Tutorials - Hello world
In this tutorial we set a very basic menu with default style. If you need more details and more technical explanations, don't hesitate to read the user guide. Also, if you want to see an overview of most commonly used elements, please see this overview example.
The code below produces a simple, useless menu.
1 2 3 4 5 6 7 8 9 10 11 12
#ThorPy hello world tutorial : full code import thorpy application = thorpy.Application(size=(300, 300), caption="Hello world") my_button = thorpy.make_button("Hello, world!") #just a useless button my_button.center() #center the element on the screen menu = thorpy.Menu(my_button) #create a menu for auto events handling menu.play() #launch the menu application.quit()
First of all, we declare an Application : here we give the size of the application window and its caption, though many other options can be passed (see documentation). Application object sets the pygame display surface and other variables that ThorPy needs to instantiate graphical elements. When using ThorPy, we advise to always instantiate elements after having instantiated the application. We want to see if all works well so far, so we just call a pause function, which will wait until keyboard is pressed, so you have the time to see if all is going well before
application.quit() is called. The quit method will quit pygame and ThorPy in a clean way.
1 2 3 4 5 6 7 8
#ThorPy hello world tutorial : step 1 import thorpy application = thorpy.Application(size=(300, 300), caption="Hello world") application.pause() #pause so you have the time to see the black screen application.quit()
Now that all is okay, we can delete line 6 and ask ThorPy for building a button for us. This is done through
thorpy.make_button(text, func, params) function at line. The last two argument indicates the reaction of the button when clicked. They are optionnal, and you will learn later how and when to use them ; by default they are set to
None and this is what we want for the moment. Once you have built the button, you can tell him to center on screen with
my_button.center(). The method
center can take an argument called
element : if not
None, this argument will be the element on which your button will be centered. Here we let the default
None value, that has the behaviour to center the button on the screen. Of course, there are many ways to place elements and this one is not the must useful one when dealing with a lot of elements, but we show it here for its simplicity. You can check the most common individual element placing methods here in the user guide, and follow the tutorial on elements storage for learning how to easily store many elements at a time.
The button is ready now. It can be blitted, unblitted, updated, react to pygame events - well, all we need. But still, we have to handle user input. If you already know pygame, you may want to blit and update the button, make a loop over the pygame events, and tell the button to react to each event - and this would perfectly work. However, the smart way is to use a
thorpy.Menu object for three reasons: firstly, it makes the code shorter and more clear. Secondly, it adds automatic events like time events that are used by some elements, for example a blinking cursor or an animated element, or printing FPS on demand, etc. Thirdly, it is optimized, in the sense that it never ask an element to react to an event if this element does not have reaction in relation with this event. If nonetheless you prefer or need to manually write a loop on pygame events, this is perfectly possible, and a tutorial on including ThorPy elements to previously coded applications is avalaible. On our side, we simply declare a menu and give it the element on top of which it will make the elements reacts, so if our button had children elements, they would also automatically react to input events. You can also give a list of element to the menu, and it will build its event handling on top of each element given. Finally, a simple call to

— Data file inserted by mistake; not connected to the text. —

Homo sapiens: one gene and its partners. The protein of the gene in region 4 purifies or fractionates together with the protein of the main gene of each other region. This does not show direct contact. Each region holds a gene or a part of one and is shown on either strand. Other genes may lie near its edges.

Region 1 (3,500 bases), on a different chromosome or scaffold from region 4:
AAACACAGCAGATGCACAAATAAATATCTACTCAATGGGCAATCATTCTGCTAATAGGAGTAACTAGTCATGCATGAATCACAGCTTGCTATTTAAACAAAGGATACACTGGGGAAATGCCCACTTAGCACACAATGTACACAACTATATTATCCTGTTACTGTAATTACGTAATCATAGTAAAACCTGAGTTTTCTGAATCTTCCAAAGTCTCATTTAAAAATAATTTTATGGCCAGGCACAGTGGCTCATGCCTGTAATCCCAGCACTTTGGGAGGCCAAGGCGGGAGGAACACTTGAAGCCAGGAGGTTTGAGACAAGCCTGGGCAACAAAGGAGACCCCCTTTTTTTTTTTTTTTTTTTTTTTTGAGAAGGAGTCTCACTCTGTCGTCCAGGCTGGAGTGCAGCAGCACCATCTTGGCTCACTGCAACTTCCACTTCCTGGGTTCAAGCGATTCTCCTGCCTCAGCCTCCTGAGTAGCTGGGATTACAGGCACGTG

menu.play() enters the menu. That's all, your hello world code is finised.
Now let us try to add a few things to the hello world example: two ThorPy elements and one menu.
First we build a quit button that exit the application when clicked. Note that we indicate that the function corresponding to this button is the ThorPy built-in function
thorpy.functions.quit_menu_func, which has the effect to exit the current menu. Then, we create a Background element, whose children elements are the two previously instanciated buttons. Here, we chose a certain color for this background, though we could choose any image.
We also call
thorpy.store(background), whose default behaviour is to center background's children elements, instead of centering manually each element.
Finally, we construct a menu on top of the 'father element' background so it handles events for all the elements declared in this code.
1 2 3 4 5 6 7 8 9 10 11 12 13 14 15 16 17 18 19 20 21
#ThorPy hello world tutorial : step 2 import thorpy application = thorpy.Application(size=(300, 300), caption="Hello world") my_button = thorpy.make_button("Hello world!") #just a useless button #a button for leaving the application: quit_button = thorpy.make_button("Quit", func=thorpy.functions.quit_menu_func) #a background which contains quit_button and useless_button background = thorpy.Background(color=(200, 200, 255), elements=[my_button, quit_button]) #automatic storage of the elements thorpy.store(background) menu = thorpy.Menu(background) #create a menu on top of the background menu.play() #launch the menu application.quit()